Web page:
Writing

There are no stops when crossing the border

I am often asked about my father
A man who crossed the so called
border
His mother paid a coyote
To stuff him in a trunk
Then walk faithfully through Colorado
In December of 1979
Not knowing much english
$20 in his pocket
He bought the dreams you sold him

I think about how
Even 40 years later
His favorite meal
Is a Whopper with fries
The first meal he bought
When landing in America
With little oxygen to breathe
And soaked in his own urine,
I imagine my father emerging from that trunk
His limbs
cracking as he stretched
His lungs
expanding as he inhaled.
Deeply
Assuredly
Safe
and with hope

How the bite of that hamburger
An American staple
Was his first taste of freedom
How over time he bought what you sold him
Put down the fish and plantains and cuey
Traded it for burgers, 401ks, and investments
How he poured into your tax system not just with dollars
But with three law abiding,
Citizens of these United States.

I think of the people who thought him a janitor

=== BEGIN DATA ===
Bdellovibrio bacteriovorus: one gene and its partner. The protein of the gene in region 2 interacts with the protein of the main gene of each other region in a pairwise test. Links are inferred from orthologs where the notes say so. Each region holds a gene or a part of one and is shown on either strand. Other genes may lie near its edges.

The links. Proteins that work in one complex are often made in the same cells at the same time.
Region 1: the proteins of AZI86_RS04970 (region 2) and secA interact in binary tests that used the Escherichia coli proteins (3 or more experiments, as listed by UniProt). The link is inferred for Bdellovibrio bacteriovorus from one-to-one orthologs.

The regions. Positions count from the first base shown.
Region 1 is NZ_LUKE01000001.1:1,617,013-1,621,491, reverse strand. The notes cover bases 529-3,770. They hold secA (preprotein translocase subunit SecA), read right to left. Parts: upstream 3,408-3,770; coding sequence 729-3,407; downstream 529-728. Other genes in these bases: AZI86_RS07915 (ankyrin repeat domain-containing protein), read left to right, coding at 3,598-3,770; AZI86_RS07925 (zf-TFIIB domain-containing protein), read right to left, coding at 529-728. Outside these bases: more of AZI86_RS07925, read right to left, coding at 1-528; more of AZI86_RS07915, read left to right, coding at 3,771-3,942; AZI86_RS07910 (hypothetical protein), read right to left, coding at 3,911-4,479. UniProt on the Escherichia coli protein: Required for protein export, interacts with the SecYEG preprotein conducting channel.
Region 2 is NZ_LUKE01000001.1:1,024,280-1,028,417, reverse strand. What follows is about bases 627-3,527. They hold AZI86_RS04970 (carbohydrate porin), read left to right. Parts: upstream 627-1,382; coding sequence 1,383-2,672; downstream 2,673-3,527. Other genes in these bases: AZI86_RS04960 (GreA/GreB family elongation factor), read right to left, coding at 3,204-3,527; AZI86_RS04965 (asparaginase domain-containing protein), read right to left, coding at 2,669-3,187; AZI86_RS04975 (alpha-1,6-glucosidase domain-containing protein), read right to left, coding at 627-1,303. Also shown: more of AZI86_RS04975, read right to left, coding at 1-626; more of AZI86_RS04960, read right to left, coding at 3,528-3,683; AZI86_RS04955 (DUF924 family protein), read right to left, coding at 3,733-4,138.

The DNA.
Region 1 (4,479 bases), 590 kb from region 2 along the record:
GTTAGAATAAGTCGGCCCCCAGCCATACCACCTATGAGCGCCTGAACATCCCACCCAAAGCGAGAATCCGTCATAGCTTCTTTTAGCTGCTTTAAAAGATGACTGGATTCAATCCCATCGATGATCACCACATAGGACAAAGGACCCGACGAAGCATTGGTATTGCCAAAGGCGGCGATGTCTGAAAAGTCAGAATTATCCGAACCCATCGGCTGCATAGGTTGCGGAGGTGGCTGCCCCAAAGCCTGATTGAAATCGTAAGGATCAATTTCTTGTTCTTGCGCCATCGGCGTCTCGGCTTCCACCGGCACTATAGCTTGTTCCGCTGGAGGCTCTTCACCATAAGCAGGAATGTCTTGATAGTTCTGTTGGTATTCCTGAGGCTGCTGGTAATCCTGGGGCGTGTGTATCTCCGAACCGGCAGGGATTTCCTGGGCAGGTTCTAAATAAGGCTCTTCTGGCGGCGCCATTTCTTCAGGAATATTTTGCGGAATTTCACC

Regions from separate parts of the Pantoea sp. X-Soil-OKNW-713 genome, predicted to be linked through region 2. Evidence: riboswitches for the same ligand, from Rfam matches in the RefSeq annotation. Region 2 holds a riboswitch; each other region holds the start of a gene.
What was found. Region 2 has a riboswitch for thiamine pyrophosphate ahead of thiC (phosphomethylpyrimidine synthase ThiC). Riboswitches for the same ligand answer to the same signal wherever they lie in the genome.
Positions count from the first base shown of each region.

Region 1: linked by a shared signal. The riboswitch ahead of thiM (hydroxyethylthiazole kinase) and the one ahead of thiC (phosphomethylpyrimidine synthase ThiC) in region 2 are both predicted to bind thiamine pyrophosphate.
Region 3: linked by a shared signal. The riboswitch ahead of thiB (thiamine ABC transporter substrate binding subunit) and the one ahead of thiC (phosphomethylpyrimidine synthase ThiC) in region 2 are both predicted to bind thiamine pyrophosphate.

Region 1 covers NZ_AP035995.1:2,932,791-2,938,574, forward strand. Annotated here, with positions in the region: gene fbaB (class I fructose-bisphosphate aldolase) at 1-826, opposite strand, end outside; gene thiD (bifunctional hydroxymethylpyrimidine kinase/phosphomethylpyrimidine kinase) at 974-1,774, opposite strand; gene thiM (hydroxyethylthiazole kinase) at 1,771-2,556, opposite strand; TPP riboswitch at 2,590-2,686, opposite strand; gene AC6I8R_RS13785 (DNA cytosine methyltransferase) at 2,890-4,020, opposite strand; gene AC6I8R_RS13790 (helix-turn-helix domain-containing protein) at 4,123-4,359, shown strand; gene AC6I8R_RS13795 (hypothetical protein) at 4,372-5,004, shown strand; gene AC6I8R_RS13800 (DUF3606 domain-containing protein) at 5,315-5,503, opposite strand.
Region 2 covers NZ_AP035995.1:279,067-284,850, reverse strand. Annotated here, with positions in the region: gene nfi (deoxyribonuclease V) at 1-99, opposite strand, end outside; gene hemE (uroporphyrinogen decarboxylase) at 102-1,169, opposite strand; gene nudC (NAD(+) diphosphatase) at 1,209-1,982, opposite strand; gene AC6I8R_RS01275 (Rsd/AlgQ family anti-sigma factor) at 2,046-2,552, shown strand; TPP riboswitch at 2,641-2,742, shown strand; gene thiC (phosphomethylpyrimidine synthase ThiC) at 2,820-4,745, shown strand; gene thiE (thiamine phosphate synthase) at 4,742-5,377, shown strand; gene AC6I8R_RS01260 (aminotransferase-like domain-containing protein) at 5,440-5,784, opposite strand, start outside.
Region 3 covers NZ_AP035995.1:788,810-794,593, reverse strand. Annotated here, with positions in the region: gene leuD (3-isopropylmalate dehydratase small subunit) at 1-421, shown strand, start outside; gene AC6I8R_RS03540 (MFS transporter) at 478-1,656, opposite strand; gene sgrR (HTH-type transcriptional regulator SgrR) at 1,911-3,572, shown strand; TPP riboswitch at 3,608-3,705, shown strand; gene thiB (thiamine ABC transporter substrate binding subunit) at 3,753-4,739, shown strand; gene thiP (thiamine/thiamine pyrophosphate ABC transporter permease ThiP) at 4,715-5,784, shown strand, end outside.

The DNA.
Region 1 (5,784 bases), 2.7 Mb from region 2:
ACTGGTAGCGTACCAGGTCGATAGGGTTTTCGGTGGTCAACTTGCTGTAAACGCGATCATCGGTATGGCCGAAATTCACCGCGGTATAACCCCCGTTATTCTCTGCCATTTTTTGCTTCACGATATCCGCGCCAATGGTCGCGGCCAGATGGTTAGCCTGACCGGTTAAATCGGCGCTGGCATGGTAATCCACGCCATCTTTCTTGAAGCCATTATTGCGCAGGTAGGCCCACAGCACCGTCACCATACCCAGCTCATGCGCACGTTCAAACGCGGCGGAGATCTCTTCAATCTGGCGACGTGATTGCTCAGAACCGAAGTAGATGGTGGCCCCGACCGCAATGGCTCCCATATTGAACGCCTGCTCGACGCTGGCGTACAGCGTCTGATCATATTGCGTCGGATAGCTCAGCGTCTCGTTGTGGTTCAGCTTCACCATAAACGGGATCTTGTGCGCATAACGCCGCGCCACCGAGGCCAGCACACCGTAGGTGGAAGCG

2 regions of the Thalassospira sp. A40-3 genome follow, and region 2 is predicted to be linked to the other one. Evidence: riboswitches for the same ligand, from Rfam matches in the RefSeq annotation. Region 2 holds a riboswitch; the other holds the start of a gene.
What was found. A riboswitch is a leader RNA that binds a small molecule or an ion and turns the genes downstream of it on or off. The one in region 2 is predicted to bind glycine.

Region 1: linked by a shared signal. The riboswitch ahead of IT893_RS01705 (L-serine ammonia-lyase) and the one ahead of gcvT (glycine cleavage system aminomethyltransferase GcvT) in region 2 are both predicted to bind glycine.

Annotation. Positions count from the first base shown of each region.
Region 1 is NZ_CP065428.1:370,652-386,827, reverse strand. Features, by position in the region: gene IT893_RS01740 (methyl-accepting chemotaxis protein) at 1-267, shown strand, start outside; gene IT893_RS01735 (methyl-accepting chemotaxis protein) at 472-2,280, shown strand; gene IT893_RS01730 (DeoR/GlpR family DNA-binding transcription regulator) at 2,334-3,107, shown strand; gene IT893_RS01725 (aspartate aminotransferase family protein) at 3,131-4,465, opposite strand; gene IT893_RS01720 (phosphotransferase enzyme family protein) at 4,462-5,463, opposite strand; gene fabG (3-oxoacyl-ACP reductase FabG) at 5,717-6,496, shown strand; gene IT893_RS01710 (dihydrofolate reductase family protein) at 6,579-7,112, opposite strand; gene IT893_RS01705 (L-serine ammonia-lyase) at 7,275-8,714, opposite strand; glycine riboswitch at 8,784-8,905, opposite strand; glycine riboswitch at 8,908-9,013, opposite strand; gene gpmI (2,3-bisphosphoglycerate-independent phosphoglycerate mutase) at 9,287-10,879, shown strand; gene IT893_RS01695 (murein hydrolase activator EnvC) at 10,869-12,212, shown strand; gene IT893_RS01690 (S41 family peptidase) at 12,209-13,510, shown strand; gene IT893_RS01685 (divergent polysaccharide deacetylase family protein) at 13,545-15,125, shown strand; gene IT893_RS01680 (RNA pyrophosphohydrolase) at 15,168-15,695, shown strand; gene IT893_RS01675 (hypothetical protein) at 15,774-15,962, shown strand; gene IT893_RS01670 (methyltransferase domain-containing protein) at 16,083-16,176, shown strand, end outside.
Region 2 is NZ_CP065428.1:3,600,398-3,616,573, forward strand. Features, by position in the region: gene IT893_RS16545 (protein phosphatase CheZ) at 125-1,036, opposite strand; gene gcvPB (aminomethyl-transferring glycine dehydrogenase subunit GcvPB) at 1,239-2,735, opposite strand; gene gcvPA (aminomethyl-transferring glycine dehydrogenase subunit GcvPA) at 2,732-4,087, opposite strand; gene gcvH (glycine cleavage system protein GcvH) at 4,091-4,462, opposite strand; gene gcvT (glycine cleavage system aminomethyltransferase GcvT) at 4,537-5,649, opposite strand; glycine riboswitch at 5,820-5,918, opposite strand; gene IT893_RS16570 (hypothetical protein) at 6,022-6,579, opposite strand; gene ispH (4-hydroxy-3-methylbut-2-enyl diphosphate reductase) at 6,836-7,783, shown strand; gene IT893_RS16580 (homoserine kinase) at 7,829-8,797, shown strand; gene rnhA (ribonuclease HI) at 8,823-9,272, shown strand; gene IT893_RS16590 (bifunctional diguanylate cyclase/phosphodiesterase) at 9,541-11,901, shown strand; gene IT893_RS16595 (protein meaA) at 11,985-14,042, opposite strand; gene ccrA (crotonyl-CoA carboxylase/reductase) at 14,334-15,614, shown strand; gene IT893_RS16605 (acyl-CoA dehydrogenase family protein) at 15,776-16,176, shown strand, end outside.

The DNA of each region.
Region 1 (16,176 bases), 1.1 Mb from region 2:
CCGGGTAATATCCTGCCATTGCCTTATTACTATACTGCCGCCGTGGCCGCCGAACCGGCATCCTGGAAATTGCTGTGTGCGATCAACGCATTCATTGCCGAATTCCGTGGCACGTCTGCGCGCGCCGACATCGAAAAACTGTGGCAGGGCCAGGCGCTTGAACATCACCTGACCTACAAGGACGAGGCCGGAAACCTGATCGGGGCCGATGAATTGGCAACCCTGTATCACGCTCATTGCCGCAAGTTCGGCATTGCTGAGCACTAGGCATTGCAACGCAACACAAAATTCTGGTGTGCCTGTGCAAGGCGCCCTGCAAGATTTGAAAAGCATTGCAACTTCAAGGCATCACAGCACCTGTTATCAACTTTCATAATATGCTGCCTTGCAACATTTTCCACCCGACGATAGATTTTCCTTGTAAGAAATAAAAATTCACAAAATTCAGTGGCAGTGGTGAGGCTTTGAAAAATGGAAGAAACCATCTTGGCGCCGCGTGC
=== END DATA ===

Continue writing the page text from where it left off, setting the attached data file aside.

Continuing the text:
Despite wearing a suit for interviews at software companies
And how as children we laughed at his “bad luck”
With the countless traffic stops he’d had
Traveling the streets of his own neighborhood.

But mostly I think of him now
Proudly wearing a red hat
“Make America Great Again”
On his pilgrimage to Washington DC
On the 4th of July this very year
Your shock at who he voted for
cracks my heart wide open
Because you’re overlooking it all
The trunk
The breath
The burger
The suit
The portfolio
The dreams you sold him:
A subtle erosion of culture,
His assimilation as protection,
His vote in favor of a system
that never wanted him.
He is yours now.

But I am not.

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